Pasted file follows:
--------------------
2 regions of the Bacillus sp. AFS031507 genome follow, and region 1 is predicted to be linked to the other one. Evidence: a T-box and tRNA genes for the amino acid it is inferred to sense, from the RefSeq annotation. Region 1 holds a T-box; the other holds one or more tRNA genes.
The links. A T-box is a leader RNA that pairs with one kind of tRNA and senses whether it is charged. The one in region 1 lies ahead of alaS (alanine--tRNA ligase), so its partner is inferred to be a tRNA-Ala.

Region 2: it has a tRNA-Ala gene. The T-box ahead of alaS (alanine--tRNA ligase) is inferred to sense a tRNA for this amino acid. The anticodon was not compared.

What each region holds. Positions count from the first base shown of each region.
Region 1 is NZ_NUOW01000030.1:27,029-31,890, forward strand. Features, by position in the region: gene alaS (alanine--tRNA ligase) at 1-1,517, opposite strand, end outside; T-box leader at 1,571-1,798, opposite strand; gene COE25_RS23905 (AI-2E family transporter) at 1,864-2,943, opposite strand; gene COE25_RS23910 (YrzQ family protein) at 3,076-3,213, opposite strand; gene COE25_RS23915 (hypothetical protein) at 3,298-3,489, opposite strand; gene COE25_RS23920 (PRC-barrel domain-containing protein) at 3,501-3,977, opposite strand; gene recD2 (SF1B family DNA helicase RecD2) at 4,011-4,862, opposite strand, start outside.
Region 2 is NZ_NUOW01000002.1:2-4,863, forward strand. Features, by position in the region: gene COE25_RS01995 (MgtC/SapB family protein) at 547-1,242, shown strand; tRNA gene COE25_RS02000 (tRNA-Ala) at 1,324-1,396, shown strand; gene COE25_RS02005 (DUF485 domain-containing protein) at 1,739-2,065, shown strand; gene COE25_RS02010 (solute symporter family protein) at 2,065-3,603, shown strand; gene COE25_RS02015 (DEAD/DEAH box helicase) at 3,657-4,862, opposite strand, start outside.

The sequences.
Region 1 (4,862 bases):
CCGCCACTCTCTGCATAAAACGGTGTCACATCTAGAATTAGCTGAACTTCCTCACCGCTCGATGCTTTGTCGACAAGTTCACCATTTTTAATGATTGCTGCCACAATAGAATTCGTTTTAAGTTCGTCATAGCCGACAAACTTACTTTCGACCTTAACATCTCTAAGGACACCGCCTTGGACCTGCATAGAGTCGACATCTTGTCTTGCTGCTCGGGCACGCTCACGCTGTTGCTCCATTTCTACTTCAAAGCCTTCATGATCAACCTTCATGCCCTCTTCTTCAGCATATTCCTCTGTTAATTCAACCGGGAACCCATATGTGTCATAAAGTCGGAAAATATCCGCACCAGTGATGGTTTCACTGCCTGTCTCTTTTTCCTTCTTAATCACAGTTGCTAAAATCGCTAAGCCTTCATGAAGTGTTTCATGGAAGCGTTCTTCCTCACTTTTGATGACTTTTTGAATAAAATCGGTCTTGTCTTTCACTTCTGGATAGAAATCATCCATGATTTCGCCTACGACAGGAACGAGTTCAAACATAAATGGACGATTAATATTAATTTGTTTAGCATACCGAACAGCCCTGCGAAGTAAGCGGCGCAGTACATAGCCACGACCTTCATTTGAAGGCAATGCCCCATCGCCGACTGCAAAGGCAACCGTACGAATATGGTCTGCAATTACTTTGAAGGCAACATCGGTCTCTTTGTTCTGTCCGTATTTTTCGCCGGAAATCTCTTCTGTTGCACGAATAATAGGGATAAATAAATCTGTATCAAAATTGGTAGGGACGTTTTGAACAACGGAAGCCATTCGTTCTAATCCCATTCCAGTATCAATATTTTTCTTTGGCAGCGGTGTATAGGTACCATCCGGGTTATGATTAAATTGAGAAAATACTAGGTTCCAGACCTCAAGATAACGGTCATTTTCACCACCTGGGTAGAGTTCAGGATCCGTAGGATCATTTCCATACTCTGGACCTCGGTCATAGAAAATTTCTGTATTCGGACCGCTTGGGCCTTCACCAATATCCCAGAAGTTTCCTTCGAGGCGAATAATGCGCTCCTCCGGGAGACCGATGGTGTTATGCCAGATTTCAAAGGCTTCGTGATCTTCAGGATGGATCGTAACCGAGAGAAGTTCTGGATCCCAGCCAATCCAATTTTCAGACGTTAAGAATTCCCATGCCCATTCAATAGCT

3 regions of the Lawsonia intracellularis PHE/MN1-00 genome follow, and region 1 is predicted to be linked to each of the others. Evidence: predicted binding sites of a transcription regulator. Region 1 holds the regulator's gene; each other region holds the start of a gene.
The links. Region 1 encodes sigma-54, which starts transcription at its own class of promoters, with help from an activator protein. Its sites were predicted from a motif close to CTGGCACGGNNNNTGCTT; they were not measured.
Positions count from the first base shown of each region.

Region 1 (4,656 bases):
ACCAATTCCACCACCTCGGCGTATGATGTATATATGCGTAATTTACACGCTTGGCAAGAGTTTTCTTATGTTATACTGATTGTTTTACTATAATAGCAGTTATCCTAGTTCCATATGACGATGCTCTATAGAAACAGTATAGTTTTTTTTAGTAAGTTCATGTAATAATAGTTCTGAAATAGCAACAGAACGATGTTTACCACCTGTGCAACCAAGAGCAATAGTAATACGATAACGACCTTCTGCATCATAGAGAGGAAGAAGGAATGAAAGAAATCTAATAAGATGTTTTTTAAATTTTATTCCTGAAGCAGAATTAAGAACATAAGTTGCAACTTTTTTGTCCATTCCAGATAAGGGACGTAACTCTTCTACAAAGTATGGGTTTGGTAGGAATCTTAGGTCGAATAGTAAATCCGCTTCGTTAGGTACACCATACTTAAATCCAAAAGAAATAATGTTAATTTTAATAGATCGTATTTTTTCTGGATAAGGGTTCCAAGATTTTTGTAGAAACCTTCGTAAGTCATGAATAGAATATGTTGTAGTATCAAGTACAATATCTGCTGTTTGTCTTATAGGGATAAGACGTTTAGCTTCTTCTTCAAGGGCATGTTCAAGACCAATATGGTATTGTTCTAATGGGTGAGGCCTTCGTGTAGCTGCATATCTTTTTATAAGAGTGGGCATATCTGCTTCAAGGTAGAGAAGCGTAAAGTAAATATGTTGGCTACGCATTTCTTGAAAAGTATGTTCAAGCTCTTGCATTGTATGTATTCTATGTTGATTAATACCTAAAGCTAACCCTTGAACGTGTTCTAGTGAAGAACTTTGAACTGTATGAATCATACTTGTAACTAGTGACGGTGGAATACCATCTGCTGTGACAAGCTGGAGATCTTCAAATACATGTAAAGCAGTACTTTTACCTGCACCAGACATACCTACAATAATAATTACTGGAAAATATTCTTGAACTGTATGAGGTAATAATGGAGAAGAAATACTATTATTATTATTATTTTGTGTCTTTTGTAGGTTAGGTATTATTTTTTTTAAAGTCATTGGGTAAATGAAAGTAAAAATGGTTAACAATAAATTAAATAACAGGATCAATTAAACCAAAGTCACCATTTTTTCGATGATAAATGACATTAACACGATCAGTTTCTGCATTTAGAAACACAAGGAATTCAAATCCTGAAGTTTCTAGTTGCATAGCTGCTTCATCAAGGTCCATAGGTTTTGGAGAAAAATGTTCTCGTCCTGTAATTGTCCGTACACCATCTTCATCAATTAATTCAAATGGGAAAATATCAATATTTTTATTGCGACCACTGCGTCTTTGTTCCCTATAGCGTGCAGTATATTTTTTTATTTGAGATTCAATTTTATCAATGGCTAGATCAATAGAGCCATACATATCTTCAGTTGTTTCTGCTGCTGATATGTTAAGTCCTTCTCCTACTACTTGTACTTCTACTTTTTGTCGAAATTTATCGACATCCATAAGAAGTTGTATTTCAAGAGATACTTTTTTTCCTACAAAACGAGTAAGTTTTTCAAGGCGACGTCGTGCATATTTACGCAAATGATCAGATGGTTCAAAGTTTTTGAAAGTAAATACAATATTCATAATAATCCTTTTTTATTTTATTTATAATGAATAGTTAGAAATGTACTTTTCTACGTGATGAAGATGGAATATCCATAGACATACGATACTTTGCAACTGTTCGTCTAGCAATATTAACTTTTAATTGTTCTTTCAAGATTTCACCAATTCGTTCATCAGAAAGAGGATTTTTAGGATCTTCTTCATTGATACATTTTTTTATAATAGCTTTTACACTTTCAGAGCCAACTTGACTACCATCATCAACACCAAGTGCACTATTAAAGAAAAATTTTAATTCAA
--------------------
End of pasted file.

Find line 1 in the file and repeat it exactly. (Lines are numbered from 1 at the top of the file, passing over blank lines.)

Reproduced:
2 regions of the Bacillus sp. AFS031507 genome follow, and region 1 is predicted to be linked to the other one. Evidence: a T-box and tRNA genes for the amino acid it is inferred to sense, from the RefSeq annotation. Region 1 holds a T-box; the other holds one or more tRNA genes.